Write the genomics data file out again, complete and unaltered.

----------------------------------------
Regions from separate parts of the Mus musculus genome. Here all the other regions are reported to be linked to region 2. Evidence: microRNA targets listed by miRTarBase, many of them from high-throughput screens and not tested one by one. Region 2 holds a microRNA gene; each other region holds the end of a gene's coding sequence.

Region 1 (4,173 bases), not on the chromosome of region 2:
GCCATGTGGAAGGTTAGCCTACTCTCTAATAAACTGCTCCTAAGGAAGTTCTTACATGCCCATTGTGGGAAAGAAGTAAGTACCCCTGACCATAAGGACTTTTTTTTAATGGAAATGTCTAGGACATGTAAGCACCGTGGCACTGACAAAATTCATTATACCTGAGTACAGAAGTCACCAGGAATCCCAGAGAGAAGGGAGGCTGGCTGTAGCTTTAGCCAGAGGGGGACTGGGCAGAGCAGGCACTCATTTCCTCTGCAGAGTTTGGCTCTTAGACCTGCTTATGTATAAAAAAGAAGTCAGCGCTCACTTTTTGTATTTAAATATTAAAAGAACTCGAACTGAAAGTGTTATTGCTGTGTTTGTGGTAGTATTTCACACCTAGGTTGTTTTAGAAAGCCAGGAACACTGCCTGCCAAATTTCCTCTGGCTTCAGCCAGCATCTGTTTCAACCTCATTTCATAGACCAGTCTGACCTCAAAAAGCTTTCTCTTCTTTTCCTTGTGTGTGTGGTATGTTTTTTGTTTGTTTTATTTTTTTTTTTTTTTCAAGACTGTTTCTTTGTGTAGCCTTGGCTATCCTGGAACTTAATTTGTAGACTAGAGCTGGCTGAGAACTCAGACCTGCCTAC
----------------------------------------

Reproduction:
Regions from separate parts of the Mus musculus genome. Here all the other regions are reported to be linked to region 2. Evidence: microRNA targets listed by miRTarBase, many of them from high-throughput screens and not tested one by one. Region 2 holds a microRNA gene; each other region holds the end of a gene's coding sequence.

Region 1 (4,173 bases), not on the chromosome of region 2:
GCCATGTGGAAGGTTAGCCTACTCTCTAATAAACTGCTCCTAAGGAAGTTCTTACATGCCCATTGTGGGAAAGAAGTAAGTACCCCTGACCATAAGGACTTTTTTTTAATGGAAATGTCTAGGACATGTAAGCACCGTGGCACTGACAAAATTCATTATACCTGAGTACAGAAGTCACCAGGAATCCCAGAGAGAAGGGAGGCTGGCTGTAGCTTTAGCCAGAGGGGGACTGGGCAGAGCAGGCACTCATTTCCTCTGCAGAGTTTGGCTCTTAGACCTGCTTATGTATAAAAAAGAAGTCAGCGCTCACTTTTTGTATTTAAATATTAAAAGAACTCGAACTGAAAGTGTTATTGCTGTGTTTGTGGTAGTATTTCACACCTAGGTTGTTTTAGAAAGCCAGGAACACTGCCTGCCAAATTTCCTCTGGCTTCAGCCAGCATCTGTTTCAACCTCATTTCATAGACCAGTCTGACCTCAAAAAGCTTTCTCTTCTTTTCCTTGTGTGTGTGGTATGTTTTTTGTTTGTTTTATTTTTTTTTTTTTTTCAAGACTGTTTCTTTGTGTAGCCTTGGCTATCCTGGAACTTAATTTGTAGACTAGAGCTGGCTGAGAACTCAGACCTGCCTAC